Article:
In a decade where social media dominated much of the public conversation, it should be little surprise that online culture had a huge impact on our language.
Here are some of the words and phrases that defined the 2010s – terms which were scarce or non-existent 10 years ago that now dominate headlines.
Though the UK Independence Party (Ukip) was launched in 1993, before the 2010s Britain’s exit from the European Union was not an everyday topic of discussion. Nor did it have its own ubiquitously-used term.
Originally accompanied by variant “Brixit”, the merger of the words Britain and exit took inspiration from “Grexit” – which was used in the early part of the decade to describe Greece’s hypothetical departure from the eurozone.
According to the Oxford English Dictionary (OED), the first use of “Brexit” was by Peter Wilding. The chairman of think tank British Influence used the term in a May 2012 blog post titled “Stumbling towards the Brexit” – a coining he has since described as his “eternal shame”.
Record-high support for Ukip led then-prime minister David Cameron to promise a referendum on Europe. In 2016, that vote saw Leave defeat Remain – more novel terms which split the UK into two camps.
In 2019, another poll dubbed the “Brexit election” saw Boris Johnson’s Conservatives take victory with the promise to “get Brexit done” in 2020 – and even when the UK does leave, it seems unlikely the phrase will disappear any time soon.
Though the term “fake news” can be found as far back as 1890, in a Milwaukee Daily Journal article, the term was popularised like never before by Donald Trump’s successful presidential campaign in 2016.
Mr Trump first shared the phrase on Twitter, his favourite medium, on December 10 2016 in reference to “ridiculous and untrue” claims he would be working on The Apprentice during his time as president.
The US president went on to create the “Fake News Awards” in January 2018, which denounced the most “dishonest and corrupt” members of the media.
The New York Times and CNN took the lion’s share of the gongs.
Defined by the OED as news which incorporates false or deliberately misleading information – or is “accused of doing so” – fake news has become the bane of journalists and readers.
Social media’s ever-rising popularity this decade has turned sites such as Twitter into a platform for social change and the hashtag into a political tool.
There is no better example of this than the #MeToo movement against sexual harassment and assault.
First conceived in the mid-2000s by New York activist Tarana Burke, the movement was pulled into the mainstream in 2017 when actress Alyssa Milano shared the phrase to Twitter – shortly after film producer Harvey Weinstein’s numerous accusations began to be revealed.
The movement ignited and across the world victims were encouraged to say “me too” and share their own experiences.
In Japan the hashtag was translated to #WatashiMo, in Spain, #YoTambien, and in France #balanceTonPorc – which translates as “expose your pig”.
Worldwide countless abusers have been revealed, from the realms of politics to professional sport, and the public conversation has permanently changed.
“It’s beyond a hashtag,” tweeted campaigner Ms Burke in 2017. “It’s the start of a larger conversation and a movement for radical community healing.”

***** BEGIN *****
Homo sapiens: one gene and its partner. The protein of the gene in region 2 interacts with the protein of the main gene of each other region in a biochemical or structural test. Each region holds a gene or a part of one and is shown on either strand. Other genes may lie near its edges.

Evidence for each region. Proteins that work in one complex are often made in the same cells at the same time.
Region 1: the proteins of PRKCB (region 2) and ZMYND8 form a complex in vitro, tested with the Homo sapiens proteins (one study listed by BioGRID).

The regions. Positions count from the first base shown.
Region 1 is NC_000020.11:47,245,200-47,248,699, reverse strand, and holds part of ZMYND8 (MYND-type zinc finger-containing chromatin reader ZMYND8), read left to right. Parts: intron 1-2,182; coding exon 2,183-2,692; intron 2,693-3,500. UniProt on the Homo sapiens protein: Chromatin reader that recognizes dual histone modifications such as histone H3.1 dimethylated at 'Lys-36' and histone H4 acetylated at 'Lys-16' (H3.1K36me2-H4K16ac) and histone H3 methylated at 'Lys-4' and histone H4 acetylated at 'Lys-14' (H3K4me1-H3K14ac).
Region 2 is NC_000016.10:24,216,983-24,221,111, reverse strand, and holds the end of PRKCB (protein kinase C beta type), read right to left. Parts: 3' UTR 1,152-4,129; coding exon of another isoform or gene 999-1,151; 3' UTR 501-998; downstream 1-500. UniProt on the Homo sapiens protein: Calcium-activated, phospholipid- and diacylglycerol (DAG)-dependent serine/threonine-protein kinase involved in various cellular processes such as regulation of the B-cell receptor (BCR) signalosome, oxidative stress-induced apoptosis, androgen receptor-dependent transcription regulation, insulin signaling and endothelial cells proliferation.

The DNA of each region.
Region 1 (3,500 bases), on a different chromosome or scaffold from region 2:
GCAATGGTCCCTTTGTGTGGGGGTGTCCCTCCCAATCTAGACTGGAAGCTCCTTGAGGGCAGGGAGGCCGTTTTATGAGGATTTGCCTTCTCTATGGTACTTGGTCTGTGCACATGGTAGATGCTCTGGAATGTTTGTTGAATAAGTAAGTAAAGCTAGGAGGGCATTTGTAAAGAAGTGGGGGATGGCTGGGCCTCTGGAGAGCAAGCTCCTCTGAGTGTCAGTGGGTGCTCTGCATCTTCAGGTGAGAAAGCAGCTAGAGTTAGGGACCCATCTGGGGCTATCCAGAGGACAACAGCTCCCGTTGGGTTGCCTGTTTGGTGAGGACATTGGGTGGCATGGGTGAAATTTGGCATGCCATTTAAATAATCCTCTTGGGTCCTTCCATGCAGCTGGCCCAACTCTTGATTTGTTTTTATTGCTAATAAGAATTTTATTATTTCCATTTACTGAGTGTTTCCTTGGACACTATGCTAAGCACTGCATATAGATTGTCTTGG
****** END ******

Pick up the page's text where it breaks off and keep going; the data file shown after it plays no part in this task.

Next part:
The Black Lives Matter movement formed in the US in 2013 with the aim of tackling systemic racism and police brutality towards black people.
While its own name and cause hit headlines and hashtags worldwide, its influence stretched into further areas of public discussion.
“Woke” is now commonly used to describe being well-informed or “alert to racial or social discrimination and injustice”.
Originally from African-American slang, it was included in a 1962 New York Times glossary of terms “you might hear” in the city’s Harlem neighbourhood.
In 2008 singer-songwriter Erykah Badu’s song Master Teacher (I Stay Woke) pulled the word back into popular culture before Black Lives Matter helped cement it in the English language.
Amid accusations of cultural appropriation, the term has been used ironically in memes and discussion removed from its initial anti-racism purpose.
In 2019, former US president Barack Obama also condemned the culture the term inspired – which has seen public figures repeatedly called out for not being alive to social issues.
“This idea… you’re always politically woke… you should get over that quickly,” Mr Obama told an Obama Foundation summit.
“There are ambiguities. People who do really good stuff have flaws.”
Criticism of so-called woke culture has often been accompanied with another pejorative word associated with the political left: snowflake, meaning one easily offended.
Former US presidential candidate Al Gore has been using the term “crisis” to describe the dangers of man-made climate change since the 1980s, but it is only recently “climate crisis” or “climate emergency” became widely used.
School-striking Greta Thunberg, the 16-year-old climate activist, has been at the heart of this rise, while the obstructive protests of Extinction Rebellion, beginning in October 2018, further forced the issue onto the front pages.
The Guardian even changed its editorial style guide in May 2019 to always refer to the problem not as climate change but as a crisis or emergency.
This language shift was underlined by the OED in November 2019, which chose “climate emergency” as its word of the year – after its usage multiplied by more than 100 times since 2018, rising 10,796%.
And in December 2019 Ms Thunberg, from Sweden, was named Time’s youngest Person of the Year – an end to the decade which suggests the issue could dominate the next.